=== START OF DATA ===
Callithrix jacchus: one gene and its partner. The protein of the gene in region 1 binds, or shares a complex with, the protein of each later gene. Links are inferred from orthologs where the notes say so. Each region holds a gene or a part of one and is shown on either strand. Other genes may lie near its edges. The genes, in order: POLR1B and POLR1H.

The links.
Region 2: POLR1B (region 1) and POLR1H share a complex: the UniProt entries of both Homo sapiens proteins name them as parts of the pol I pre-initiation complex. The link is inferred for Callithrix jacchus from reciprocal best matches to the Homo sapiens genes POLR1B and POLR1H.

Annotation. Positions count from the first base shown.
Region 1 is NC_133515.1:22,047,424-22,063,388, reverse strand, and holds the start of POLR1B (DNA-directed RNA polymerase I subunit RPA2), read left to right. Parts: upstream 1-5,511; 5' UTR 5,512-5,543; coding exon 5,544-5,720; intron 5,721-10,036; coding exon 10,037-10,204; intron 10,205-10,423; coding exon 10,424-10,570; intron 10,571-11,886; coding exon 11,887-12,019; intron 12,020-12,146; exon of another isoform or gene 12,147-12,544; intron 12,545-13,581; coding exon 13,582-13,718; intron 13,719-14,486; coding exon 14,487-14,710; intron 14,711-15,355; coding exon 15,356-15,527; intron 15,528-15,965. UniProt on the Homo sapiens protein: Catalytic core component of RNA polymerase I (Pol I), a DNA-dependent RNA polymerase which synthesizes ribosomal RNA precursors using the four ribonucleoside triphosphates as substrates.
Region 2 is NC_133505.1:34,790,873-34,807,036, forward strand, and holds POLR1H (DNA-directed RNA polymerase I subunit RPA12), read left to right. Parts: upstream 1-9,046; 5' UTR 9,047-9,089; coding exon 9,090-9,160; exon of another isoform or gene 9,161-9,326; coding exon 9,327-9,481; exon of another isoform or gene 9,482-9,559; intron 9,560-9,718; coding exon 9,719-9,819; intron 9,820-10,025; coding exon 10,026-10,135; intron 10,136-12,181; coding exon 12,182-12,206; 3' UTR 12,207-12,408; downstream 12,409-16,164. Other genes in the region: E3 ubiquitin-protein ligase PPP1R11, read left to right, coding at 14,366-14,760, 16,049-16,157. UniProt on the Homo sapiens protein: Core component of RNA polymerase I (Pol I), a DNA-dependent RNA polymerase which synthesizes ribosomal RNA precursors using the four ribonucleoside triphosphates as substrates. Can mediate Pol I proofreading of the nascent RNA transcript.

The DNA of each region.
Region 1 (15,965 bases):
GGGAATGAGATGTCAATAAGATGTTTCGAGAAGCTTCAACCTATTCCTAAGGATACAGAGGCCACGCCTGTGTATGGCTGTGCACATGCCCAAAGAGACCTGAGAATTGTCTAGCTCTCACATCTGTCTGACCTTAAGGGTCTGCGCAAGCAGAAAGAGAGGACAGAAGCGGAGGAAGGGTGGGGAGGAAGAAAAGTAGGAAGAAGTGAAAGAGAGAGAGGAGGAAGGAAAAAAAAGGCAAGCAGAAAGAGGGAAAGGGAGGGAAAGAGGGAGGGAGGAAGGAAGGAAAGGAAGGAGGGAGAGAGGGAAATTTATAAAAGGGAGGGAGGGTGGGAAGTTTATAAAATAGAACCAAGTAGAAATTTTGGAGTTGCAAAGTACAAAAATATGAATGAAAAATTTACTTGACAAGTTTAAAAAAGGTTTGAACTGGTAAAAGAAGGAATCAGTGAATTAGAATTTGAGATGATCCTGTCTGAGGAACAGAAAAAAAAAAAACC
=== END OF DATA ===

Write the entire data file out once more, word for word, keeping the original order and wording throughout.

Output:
Callithrix jacchus: one gene and its partner. The protein of the gene in region 1 binds, or shares a complex with, the protein of each later gene. Links are inferred from orthologs where the notes say so. Each region holds a gene or a part of one and is shown on either strand. Other genes may lie near its edges. The genes, in order: POLR1B and POLR1H.

The links.
Region 2: POLR1B (region 1) and POLR1H share a complex: the UniProt entries of both Homo sapiens proteins name them as parts of the pol I pre-initiation complex. The link is inferred for Callithrix jacchus from reciprocal best matches to the Homo sapiens genes POLR1B and POLR1H.

Annotation. Positions count from the first base shown.
Region 1 is NC_133515.1:22,047,424-22,063,388, reverse strand, and holds the start of POLR1B (DNA-directed RNA polymerase I subunit RPA2), read left to right. Parts: upstream 1-5,511; 5' UTR 5,512-5,543; coding exon 5,544-5,720; intron 5,721-10,036; coding exon 10,037-10,204; intron 10,205-10,423; coding exon 10,424-10,570; intron 10,571-11,886; coding exon 11,887-12,019; intron 12,020-12,146; exon of another isoform or gene 12,147-12,544; intron 12,545-13,581; coding exon 13,582-13,718; intron 13,719-14,486; coding exon 14,487-14,710; intron 14,711-15,355; coding exon 15,356-15,527; intron 15,528-15,965. UniProt on the Homo sapiens protein: Catalytic core component of RNA polymerase I (Pol I), a DNA-dependent RNA polymerase which synthesizes ribosomal RNA precursors using the four ribonucleoside triphosphates as substrates.
Region 2 is NC_133505.1:34,790,873-34,807,036, forward strand, and holds POLR1H (DNA-directed RNA polymerase I subunit RPA12), read left to right. Parts: upstream 1-9,046; 5' UTR 9,047-9,089; coding exon 9,090-9,160; exon of another isoform or gene 9,161-9,326; coding exon 9,327-9,481; exon of another isoform or gene 9,482-9,559; intron 9,560-9,718; coding exon 9,719-9,819; intron 9,820-10,025; coding exon 10,026-10,135; intron 10,136-12,181; coding exon 12,182-12,206; 3' UTR 12,207-12,408; downstream 12,409-16,164. Other genes in the region: E3 ubiquitin-protein ligase PPP1R11, read left to right, coding at 14,366-14,760, 16,049-16,157. UniProt on the Homo sapiens protein: Core component of RNA polymerase I (Pol I), a DNA-dependent RNA polymerase which synthesizes ribosomal RNA precursors using the four ribonucleoside triphosphates as substrates. Can mediate Pol I proofreading of the nascent RNA transcript.

The DNA of each region.
Region 1 (15,965 bases):
GGGAATGAGATGTCAATAAGATGTTTCGAGAAGCTTCAACCTATTCCTAAGGATACAGAGGCCACGCCTGTGTATGGCTGTGCACATGCCCAAAGAGACCTGAGAATTGTCTAGCTCTCACATCTGTCTGACCTTAAGGGTCTGCGCAAGCAGAAAGAGAGGACAGAAGCGGAGGAAGGGTGGGGAGGAAGAAAAGTAGGAAGAAGTGAAAGAGAGAGAGGAGGAAGGAAAAAAAAGGCAAGCAGAAAGAGGGAAAGGGAGGGAAAGAGGGAGGGAGGAAGGAAGGAAAGGAAGGAGGGAGAGAGGGAAATTTATAAAAGGGAGGGAGGGTGGGAAGTTTATAAAATAGAACCAAGTAGAAATTTTGGAGTTGCAAAGTACAAAAATATGAATGAAAAATTTACTTGACAAGTTTAAAAAAGGTTTGAACTGGTAAAAGAAGGAATCAGTGAATTAGAATTTGAGATGATCCTGTCTGAGGAACAGAAAAAAAAAAAACC